Grace Under Pressure by Julie Hyzy
I rescued this book from the book recycling pile when my in-laws were preparing to move. This is a charming cozy mystery, the first in the Manor House Mystery series, that left a smile on my face at the end. However, while this book does provide lots of background for the main character, Grace, it fails to provide a sense of place for the story itself (i.e. where in America? mid-west? east coast?) I’m not sure if I want to read more books in the Manor House Mystery series, but I am curious how the relationship between Jack and Grace develops. I’d give this book 4 out of 5 stars.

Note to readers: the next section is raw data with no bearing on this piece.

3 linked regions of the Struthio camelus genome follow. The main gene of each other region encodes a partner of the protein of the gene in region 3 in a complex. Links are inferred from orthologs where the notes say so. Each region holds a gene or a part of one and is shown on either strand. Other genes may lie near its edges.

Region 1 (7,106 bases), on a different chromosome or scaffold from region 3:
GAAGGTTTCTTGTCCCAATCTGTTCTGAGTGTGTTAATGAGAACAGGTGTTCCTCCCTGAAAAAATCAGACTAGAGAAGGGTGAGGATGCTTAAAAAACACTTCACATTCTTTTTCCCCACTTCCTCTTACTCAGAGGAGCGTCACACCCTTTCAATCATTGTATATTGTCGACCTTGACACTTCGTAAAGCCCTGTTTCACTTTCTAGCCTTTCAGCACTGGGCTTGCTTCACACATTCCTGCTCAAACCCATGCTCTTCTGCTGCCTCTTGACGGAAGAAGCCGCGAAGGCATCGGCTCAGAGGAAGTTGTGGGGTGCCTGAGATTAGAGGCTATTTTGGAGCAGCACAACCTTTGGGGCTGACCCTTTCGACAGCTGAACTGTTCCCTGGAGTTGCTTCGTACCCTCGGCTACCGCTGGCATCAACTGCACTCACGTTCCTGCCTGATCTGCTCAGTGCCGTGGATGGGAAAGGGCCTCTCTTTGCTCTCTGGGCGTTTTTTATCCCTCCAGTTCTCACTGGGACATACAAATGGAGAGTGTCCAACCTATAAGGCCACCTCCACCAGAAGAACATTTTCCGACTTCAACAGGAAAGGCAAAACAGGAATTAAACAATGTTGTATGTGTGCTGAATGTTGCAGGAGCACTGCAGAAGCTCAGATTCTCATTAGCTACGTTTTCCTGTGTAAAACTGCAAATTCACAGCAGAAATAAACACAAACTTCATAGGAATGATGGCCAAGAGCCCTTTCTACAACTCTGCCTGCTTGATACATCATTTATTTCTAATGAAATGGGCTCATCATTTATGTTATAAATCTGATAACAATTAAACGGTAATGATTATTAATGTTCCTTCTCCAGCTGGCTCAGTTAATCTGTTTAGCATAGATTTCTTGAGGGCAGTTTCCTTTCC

The Complete Peanuts: 1950 to 2000 by Charles Schulz
This book’s content is different than the others in the Complete Peanuts series. The other books contain, in order, the Sunday and daily comic strips that were published in newspapers from 1950 to 2000. This book contains cartoons, comics, and stories that show the Peanuts characters or precursors to them that were published in various formats: cartoons for the Saturday Evening Post, comic book stories that were drawn by Schulz himself (not collaborators as most of the comic books of the 1950s and 1960s were), advertisements, storybooks, and spot-drawings focusing on Snoopy.